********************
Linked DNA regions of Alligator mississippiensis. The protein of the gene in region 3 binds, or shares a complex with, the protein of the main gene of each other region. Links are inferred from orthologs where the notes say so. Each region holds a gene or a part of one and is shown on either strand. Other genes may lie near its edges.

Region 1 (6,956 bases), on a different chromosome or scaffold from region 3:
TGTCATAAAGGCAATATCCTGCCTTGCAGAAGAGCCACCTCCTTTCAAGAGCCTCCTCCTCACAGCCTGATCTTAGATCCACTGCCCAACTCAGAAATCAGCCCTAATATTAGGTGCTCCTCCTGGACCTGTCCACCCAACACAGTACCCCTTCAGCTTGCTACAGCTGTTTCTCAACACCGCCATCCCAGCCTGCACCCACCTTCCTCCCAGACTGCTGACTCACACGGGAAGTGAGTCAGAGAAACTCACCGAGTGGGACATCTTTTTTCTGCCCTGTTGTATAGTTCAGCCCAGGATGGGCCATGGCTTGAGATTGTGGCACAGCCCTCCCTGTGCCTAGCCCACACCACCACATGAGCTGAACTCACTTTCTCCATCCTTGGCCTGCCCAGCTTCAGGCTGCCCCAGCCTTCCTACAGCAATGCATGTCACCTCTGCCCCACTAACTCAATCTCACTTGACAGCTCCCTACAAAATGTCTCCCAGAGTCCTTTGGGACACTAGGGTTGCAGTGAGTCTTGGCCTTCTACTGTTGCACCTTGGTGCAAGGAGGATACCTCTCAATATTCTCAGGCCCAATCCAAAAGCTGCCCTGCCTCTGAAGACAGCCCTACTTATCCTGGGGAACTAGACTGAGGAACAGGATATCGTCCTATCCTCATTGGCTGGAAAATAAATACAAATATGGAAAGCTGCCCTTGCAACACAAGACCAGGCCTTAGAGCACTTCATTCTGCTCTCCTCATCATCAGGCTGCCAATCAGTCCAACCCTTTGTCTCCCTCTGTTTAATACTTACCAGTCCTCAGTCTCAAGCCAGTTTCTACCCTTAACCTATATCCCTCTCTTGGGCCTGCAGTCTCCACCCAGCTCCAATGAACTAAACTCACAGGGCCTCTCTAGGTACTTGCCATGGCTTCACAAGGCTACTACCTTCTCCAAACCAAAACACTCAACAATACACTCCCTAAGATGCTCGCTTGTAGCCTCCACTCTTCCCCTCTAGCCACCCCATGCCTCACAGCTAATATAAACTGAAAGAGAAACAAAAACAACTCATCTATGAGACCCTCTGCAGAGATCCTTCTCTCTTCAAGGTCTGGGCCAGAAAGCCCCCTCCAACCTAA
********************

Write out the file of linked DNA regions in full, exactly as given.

Linked DNA regions of Alligator mississippiensis. The protein of the gene in region 3 binds, or shares a complex with, the protein of the main gene of each other region. Links are inferred from orthologs where the notes say so. Each region holds a gene or a part of one and is shown on either strand. Other genes may lie near its edges.

Region 1 (6,956 bases), on a different chromosome or scaffold from region 3:
TGTCATAAAGGCAATATCCTGCCTTGCAGAAGAGCCACCTCCTTTCAAGAGCCTCCTCCTCACAGCCTGATCTTAGATCCACTGCCCAACTCAGAAATCAGCCCTAATATTAGGTGCTCCTCCTGGACCTGTCCACCCAACACAGTACCCCTTCAGCTTGCTACAGCTGTTTCTCAACACCGCCATCCCAGCCTGCACCCACCTTCCTCCCAGACTGCTGACTCACACGGGAAGTGAGTCAGAGAAACTCACCGAGTGGGACATCTTTTTTCTGCCCTGTTGTATAGTTCAGCCCAGGATGGGCCATGGCTTGAGATTGTGGCACAGCCCTCCCTGTGCCTAGCCCACACCACCACATGAGCTGAACTCACTTTCTCCATCCTTGGCCTGCCCAGCTTCAGGCTGCCCCAGCCTTCCTACAGCAATGCATGTCACCTCTGCCCCACTAACTCAATCTCACTTGACAGCTCCCTACAAAATGTCTCCCAGAGTCCTTTGGGACACTAGGGTTGCAGTGAGTCTTGGCCTTCTACTGTTGCACCTTGGTGCAAGGAGGATACCTCTCAATATTCTCAGGCCCAATCCAAAAGCTGCCCTGCCTCTGAAGACAGCCCTACTTATCCTGGGGAACTAGACTGAGGAACAGGATATCGTCCTATCCTCATTGGCTGGAAAATAAATACAAATATGGAAAGCTGCCCTTGCAACACAAGACCAGGCCTTAGAGCACTTCATTCTGCTCTCCTCATCATCAGGCTGCCAATCAGTCCAACCCTTTGTCTCCCTCTGTTTAATACTTACCAGTCCTCAGTCTCAAGCCAGTTTCTACCCTTAACCTATATCCCTCTCTTGGGCCTGCAGTCTCCACCCAGCTCCAATGAACTAAACTCACAGGGCCTCTCTAGGTACTTGCCATGGCTTCACAAGGCTACTACCTTCTCCAAACCAAAACACTCAACAATACACTCCCTAAGATGCTCGCTTGTAGCCTCCACTCTTCCCCTCTAGCCACCCCATGCCTCACAGCTAATATAAACTGAAAGAGAAACAAAAACAACTCATCTATGAGACCCTCTGCAGAGATCCTTCTCTCTTCAAGGTCTGGGCCAGAAAGCCCCCTCCAACCTAA